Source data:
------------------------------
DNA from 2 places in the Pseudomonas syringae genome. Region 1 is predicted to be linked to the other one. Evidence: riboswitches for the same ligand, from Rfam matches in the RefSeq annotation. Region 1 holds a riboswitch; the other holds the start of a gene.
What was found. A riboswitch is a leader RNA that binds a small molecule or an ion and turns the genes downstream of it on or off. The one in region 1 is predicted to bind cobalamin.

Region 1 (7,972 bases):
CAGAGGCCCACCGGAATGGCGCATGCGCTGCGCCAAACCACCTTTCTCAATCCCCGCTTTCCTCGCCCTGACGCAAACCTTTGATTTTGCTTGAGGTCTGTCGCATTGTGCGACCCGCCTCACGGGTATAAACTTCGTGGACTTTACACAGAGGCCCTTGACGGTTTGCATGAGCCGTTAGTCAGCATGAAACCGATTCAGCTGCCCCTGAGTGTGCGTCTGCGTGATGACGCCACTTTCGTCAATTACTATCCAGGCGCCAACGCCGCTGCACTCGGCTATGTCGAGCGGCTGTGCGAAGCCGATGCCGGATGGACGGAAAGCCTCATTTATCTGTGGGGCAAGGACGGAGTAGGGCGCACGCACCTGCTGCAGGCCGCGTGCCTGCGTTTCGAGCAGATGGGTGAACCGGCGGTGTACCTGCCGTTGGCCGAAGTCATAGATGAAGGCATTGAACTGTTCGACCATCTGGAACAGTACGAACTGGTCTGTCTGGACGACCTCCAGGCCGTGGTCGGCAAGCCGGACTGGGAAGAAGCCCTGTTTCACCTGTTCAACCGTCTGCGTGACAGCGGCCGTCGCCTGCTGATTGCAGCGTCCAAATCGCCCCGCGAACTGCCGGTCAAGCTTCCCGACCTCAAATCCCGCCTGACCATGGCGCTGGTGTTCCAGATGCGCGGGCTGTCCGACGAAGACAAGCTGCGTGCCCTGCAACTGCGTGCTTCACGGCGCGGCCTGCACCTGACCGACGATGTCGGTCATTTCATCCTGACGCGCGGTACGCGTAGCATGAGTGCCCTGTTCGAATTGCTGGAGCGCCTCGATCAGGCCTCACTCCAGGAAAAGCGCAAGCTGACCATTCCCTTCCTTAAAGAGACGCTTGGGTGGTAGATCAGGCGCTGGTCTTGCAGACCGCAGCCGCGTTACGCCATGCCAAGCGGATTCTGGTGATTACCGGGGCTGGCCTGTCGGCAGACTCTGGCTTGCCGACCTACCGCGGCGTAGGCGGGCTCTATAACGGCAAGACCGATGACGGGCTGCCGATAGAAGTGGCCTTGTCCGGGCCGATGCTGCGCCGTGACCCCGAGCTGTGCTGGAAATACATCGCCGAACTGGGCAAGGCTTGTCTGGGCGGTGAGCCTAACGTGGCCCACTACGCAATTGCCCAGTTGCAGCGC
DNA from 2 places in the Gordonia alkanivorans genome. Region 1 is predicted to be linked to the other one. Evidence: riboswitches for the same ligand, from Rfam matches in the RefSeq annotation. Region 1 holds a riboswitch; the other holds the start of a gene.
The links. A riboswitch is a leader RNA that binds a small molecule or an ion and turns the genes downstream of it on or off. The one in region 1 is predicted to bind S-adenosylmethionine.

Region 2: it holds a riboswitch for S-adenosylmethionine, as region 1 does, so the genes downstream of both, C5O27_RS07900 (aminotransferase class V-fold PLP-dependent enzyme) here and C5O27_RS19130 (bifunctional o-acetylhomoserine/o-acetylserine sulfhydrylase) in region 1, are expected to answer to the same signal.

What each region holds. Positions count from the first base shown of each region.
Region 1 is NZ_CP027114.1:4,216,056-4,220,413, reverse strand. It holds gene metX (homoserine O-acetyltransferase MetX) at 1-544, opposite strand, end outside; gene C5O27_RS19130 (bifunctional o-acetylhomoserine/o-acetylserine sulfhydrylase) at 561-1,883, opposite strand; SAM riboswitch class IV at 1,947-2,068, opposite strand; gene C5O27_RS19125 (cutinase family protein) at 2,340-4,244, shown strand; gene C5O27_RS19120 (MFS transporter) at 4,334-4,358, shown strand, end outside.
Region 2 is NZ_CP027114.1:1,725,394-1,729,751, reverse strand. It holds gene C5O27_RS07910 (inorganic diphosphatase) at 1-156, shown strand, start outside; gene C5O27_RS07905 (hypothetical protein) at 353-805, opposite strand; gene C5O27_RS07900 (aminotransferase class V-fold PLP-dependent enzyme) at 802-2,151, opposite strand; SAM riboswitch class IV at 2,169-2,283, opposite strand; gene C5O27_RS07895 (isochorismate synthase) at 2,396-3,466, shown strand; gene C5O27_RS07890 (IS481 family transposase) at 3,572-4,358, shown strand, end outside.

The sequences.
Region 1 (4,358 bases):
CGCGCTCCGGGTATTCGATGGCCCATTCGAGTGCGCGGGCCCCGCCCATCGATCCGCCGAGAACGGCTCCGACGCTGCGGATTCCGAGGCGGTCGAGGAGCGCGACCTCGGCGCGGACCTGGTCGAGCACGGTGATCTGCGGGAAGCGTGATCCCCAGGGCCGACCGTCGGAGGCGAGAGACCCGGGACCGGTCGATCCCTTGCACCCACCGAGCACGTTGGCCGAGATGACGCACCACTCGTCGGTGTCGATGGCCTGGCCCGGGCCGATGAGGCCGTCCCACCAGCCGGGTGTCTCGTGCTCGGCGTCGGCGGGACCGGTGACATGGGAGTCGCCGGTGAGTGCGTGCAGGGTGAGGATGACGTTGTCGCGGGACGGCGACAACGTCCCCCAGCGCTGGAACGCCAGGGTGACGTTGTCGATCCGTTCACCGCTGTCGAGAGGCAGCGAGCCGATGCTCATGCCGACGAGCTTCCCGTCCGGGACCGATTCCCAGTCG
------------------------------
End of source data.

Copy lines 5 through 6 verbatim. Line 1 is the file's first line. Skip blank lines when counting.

DNA from 2 places in the Gordonia alkanivorans genome. Region 1 is predicted to be linked to the other one. Evidence: riboswitches for the same ligand, from Rfam matches in the RefSeq annotation. Region 1 holds a riboswitch; the other holds the start of a gene.
The links. A riboswitch is a leader RNA that binds a small molecule or an ion and turns the genes downstream of it on or off. The one in region 1 is predicted to bind S-adenosylmethionine.